Told by Carrie's father, Frank
Carrie's story was brought to you in partnership with Abilities First:
Carrie is my daughter, and my hero. She was born a little over forty years ago in Springfield, Missouri. My wife, Nancy, had an uncomplicated pregnancy and we expected nothing less than a perfect little baby when she was born. On the morning after Carrie’s birth - our world changed. I came to visit Nancy and baby Carrie in the hospital only to find my wife crying. She said, “Something is wrong with Carrie. Her head is too small and she does not have a soft spot.” I was stunned as I did not have an idea as to what this meant at all. Nancy said, through tears, that the doctor felt that Carrie’s brain was too small and that there was probably brain damage. The doctor had come to a quick conclusion that Carrie may never develop intellectually at all. The doctor envisioned, because her head was so small, that Carrie’s brain was severely damaged. Despite our strong faith in God, we were crushed.
The doctor wanted to have a CAT scan done immediately in order to see the scope of the damage. Now this was in 1976 and in Springfield there were not MRI or CAT scan machines on every corner as there are today. Carrie went in to the CAT scan machine and somehow moved her head during the process and the test was no good. The machine then broke down a little later and we had to take Carrie home from the hospital not knowing the extent of her condition. Before the next CAT scan took place, the pediatrician wanted to see Nancy and me to discuss his prognosis and some ideas of what he thought we should do with Carrie. As we sat down with the doctor he pulled out literature to show us what a child with microcephaly looked like and he explained the prognosis for such a child. He recommended we look into institutions for Carrie as he imagined she would need continual care since she would never be able to do anything for herself. Nancy had nothing to do with any of that and she looked at the doctor defiantly and said, “God has given Carrie to us and He will take care of her.” The doctor sheepishly said that he hoped so.
Carrie began to develop, slower than normal, but she began crawling, laughing, and doing things other babies did. Walking took a little longer, but by age one Carrie was walking like any other baby. Talking was slower but by one-and-a-half she could mimic words and even identify items in her books. Carrie was proving the doctor wrong, she was overcoming.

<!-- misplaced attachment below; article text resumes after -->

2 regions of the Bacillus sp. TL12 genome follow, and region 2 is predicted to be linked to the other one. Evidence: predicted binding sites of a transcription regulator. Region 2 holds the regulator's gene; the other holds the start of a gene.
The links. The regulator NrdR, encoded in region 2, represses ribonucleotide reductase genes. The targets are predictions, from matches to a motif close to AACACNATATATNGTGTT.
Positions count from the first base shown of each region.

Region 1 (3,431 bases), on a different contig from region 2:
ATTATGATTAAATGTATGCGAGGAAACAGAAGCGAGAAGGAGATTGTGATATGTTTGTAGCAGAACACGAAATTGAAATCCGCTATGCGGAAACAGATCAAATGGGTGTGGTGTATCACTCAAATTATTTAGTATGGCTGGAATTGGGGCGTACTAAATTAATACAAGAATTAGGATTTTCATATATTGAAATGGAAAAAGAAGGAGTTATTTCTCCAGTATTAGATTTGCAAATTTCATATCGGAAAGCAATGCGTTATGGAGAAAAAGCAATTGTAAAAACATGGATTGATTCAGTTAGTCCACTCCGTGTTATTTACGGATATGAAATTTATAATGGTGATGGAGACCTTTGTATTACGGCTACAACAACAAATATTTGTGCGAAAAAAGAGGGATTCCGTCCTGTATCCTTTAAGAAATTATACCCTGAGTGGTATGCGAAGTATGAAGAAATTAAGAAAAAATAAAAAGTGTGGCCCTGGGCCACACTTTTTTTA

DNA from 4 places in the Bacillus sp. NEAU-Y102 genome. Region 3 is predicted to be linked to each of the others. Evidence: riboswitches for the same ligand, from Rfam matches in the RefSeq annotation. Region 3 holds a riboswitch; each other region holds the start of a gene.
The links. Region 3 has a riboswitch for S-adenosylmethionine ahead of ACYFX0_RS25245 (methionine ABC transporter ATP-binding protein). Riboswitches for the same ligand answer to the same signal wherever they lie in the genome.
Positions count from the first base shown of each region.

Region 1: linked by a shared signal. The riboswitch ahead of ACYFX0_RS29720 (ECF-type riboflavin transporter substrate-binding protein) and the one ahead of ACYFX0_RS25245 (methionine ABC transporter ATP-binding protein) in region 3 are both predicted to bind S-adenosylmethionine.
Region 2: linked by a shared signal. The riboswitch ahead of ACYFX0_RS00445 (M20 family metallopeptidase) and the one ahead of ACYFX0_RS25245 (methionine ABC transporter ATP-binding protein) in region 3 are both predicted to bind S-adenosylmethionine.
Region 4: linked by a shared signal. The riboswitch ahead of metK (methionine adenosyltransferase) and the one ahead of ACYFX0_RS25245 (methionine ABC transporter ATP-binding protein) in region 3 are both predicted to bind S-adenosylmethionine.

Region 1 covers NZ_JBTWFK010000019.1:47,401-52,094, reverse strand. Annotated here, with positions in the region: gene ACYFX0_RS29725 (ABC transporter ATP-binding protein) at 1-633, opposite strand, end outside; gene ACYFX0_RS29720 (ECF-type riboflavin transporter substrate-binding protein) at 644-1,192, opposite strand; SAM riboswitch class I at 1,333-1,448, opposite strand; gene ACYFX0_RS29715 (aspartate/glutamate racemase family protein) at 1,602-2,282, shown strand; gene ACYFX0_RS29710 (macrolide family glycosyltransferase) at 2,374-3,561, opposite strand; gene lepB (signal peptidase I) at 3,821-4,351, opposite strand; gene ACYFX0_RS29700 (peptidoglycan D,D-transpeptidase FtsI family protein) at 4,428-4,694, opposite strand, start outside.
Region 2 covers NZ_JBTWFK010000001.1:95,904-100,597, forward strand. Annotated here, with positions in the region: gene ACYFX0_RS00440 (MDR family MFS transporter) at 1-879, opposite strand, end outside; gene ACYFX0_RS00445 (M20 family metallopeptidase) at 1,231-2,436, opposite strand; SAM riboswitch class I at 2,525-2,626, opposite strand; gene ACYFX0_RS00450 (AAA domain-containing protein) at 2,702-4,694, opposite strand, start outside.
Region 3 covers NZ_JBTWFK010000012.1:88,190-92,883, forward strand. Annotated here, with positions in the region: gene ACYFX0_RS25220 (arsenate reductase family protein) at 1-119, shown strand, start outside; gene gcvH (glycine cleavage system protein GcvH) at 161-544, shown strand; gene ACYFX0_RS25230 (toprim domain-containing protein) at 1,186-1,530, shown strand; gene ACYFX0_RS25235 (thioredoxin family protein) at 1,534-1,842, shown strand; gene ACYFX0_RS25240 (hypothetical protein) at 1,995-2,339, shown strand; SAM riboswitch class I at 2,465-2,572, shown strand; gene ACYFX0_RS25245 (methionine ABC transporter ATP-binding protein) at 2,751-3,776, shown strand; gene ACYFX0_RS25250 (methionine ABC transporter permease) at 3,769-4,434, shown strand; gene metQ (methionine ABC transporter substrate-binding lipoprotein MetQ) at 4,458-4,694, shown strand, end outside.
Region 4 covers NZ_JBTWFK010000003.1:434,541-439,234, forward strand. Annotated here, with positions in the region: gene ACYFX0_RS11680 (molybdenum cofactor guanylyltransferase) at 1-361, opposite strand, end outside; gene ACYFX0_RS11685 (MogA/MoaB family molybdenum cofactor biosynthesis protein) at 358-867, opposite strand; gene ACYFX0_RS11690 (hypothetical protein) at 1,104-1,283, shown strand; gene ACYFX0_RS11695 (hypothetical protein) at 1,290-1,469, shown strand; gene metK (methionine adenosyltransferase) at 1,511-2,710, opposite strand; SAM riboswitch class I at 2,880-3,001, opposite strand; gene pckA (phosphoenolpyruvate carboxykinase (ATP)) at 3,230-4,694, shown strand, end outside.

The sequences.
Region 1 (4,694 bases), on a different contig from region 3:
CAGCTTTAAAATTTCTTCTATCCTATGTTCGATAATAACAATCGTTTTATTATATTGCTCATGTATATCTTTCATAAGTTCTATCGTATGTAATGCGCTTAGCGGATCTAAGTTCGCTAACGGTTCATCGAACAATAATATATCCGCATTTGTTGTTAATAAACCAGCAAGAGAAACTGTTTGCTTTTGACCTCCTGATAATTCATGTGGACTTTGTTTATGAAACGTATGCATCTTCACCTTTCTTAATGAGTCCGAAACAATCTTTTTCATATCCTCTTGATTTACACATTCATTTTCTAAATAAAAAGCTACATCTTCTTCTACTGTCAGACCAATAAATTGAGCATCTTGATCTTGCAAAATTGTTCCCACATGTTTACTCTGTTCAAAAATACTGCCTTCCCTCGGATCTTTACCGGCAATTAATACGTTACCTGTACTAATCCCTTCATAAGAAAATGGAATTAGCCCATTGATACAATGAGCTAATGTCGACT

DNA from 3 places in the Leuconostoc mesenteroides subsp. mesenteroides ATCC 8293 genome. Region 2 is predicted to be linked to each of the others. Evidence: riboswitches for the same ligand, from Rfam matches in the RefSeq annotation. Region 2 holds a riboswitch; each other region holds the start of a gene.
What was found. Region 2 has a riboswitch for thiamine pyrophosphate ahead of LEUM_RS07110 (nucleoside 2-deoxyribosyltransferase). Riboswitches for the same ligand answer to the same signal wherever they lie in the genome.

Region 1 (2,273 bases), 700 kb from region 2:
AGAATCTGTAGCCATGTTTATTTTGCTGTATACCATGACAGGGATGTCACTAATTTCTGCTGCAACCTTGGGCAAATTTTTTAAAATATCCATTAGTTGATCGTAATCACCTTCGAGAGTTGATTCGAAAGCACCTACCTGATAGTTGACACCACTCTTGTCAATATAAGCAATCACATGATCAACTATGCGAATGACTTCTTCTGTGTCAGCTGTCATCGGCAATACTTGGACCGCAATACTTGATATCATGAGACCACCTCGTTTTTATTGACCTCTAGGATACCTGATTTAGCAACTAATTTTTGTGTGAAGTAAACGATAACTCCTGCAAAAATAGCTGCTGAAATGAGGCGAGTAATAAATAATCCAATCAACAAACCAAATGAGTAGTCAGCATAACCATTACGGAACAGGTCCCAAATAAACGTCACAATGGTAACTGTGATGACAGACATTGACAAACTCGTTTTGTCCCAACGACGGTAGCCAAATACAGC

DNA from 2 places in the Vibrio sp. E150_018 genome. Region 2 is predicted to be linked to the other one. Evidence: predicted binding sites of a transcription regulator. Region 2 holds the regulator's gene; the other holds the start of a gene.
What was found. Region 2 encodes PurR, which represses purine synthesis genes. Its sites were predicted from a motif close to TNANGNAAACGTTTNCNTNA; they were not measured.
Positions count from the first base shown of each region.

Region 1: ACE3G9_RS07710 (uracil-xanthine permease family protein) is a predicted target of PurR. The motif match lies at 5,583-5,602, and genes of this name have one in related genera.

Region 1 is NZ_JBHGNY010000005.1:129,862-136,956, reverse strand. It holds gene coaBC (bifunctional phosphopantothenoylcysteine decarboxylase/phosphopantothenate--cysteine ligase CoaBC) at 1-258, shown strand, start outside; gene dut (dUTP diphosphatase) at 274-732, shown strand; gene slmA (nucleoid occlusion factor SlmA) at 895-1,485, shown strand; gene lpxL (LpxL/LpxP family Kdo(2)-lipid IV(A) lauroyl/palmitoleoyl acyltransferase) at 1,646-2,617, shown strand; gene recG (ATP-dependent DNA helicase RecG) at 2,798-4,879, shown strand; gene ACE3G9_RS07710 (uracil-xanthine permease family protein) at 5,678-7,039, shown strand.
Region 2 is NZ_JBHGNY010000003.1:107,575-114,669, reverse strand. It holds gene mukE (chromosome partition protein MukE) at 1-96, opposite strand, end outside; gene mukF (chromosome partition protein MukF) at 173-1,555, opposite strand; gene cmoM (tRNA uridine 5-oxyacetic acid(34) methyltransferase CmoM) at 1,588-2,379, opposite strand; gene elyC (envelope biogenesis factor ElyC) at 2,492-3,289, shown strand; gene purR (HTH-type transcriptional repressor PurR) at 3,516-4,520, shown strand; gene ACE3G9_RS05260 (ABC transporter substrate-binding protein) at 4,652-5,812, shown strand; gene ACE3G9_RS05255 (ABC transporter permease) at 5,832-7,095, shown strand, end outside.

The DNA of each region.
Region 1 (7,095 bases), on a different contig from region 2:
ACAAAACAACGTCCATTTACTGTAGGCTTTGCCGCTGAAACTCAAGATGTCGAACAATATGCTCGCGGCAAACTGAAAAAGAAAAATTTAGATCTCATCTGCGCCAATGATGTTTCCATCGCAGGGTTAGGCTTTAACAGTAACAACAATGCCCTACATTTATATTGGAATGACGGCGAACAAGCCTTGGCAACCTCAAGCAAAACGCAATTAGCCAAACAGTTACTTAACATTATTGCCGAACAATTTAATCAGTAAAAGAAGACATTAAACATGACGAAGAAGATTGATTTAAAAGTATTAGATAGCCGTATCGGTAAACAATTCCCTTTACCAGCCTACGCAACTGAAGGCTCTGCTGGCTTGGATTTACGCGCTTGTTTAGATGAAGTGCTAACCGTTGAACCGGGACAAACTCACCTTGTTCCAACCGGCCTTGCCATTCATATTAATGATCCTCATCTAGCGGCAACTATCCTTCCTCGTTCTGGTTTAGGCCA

Flash forward to 1978. Carrie was age three and we were living in Grand Forks, North Dakota. I had enlisted into the Air Force to make sure Carrie had good medical care if needed. Carrie never did need that special care; she always was and is extremely healthy. Doctors had thought she may need a surgery on her head to open up the soft spot and allow room for the brain to grow but that never developed. The Air Force base we lived on had a special educational program for children with developmental disabilities. Children were eligible for this program at age three. Nancy and I thought this was a great idea for Carrie so we enrolled her into the program. The school provided transportation and an Air Force driver would pick the children up each morning and then bring them home in the afternoon. Carrie’s driver would come to the door each morning and carry Carrie to the bus. Although she was fully capable of walking he liked to carry her. Carrie took right away to going to school but after a couple of months her behavior began to change. She was not as receptive to the driver, almost shirking from him when he came to carry her to the bus. Then the severe sleep problems developed and they were horrible. Carrie would wake up four to five times every night talking oddly, slamming doors, and yelling and this was consistent. This was not normal for a little girl who had always slept well. The Air Force pediatrician thought initially Carrie had attention deficit hyperactivity disorder and tried her on Ritalin only to cause her to bite herself multiple times and scream and cry all the first day on the medication. Needless to say that was the only day Carrie was on the medication. We dreaded nighttime knowing the sleep disorder would disrupt us once again and this was every night. Carrie just kept going to school.